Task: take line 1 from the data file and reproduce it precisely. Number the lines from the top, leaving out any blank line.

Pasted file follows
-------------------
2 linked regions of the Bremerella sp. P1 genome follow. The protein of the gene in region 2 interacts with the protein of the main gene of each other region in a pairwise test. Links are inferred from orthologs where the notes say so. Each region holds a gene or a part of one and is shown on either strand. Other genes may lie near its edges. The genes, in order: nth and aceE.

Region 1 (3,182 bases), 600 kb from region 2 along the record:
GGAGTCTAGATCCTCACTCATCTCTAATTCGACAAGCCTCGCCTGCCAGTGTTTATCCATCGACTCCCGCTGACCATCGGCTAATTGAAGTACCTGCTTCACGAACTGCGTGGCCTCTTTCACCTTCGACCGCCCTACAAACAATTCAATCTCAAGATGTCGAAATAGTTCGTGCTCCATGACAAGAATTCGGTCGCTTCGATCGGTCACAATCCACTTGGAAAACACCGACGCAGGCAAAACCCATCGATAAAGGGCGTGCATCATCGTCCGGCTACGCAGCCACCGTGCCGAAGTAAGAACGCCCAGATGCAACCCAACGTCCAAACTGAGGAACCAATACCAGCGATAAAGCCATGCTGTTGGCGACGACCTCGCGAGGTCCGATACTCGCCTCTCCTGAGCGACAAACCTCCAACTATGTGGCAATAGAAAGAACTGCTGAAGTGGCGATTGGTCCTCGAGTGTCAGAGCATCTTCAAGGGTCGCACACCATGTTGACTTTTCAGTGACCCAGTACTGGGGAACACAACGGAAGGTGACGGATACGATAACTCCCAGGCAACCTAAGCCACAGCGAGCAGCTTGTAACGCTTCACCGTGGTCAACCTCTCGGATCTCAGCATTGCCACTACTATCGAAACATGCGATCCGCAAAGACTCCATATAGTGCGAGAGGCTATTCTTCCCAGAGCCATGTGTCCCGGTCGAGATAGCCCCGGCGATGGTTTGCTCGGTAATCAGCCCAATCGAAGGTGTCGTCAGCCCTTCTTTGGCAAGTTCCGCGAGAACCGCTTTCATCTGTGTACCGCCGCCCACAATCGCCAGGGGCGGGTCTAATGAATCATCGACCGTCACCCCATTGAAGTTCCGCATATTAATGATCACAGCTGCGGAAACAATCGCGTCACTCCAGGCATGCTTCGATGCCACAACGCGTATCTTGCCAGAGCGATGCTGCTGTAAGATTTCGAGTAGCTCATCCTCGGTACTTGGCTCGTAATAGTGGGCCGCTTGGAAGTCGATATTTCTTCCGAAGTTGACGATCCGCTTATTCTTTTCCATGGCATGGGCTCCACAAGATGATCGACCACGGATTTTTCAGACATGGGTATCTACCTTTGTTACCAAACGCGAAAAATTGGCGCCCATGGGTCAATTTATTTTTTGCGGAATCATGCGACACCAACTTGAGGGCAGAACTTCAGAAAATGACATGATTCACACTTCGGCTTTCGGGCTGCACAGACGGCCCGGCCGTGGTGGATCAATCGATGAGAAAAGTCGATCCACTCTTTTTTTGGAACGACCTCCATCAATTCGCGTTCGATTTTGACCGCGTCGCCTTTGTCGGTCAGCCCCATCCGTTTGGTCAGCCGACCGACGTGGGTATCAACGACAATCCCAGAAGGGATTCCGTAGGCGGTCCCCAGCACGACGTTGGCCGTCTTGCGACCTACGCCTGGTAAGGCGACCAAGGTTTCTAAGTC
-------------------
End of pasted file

2 linked regions of the Bremerella sp. P1 genome follow. The protein of the gene in region 2 interacts with the protein of the main gene of each other region in a pairwise test. Links are inferred from orthologs where the notes say so. Each region holds a gene or a part of one and is shown on either strand. Other genes may lie near its edges. The genes, in order: nth and aceE.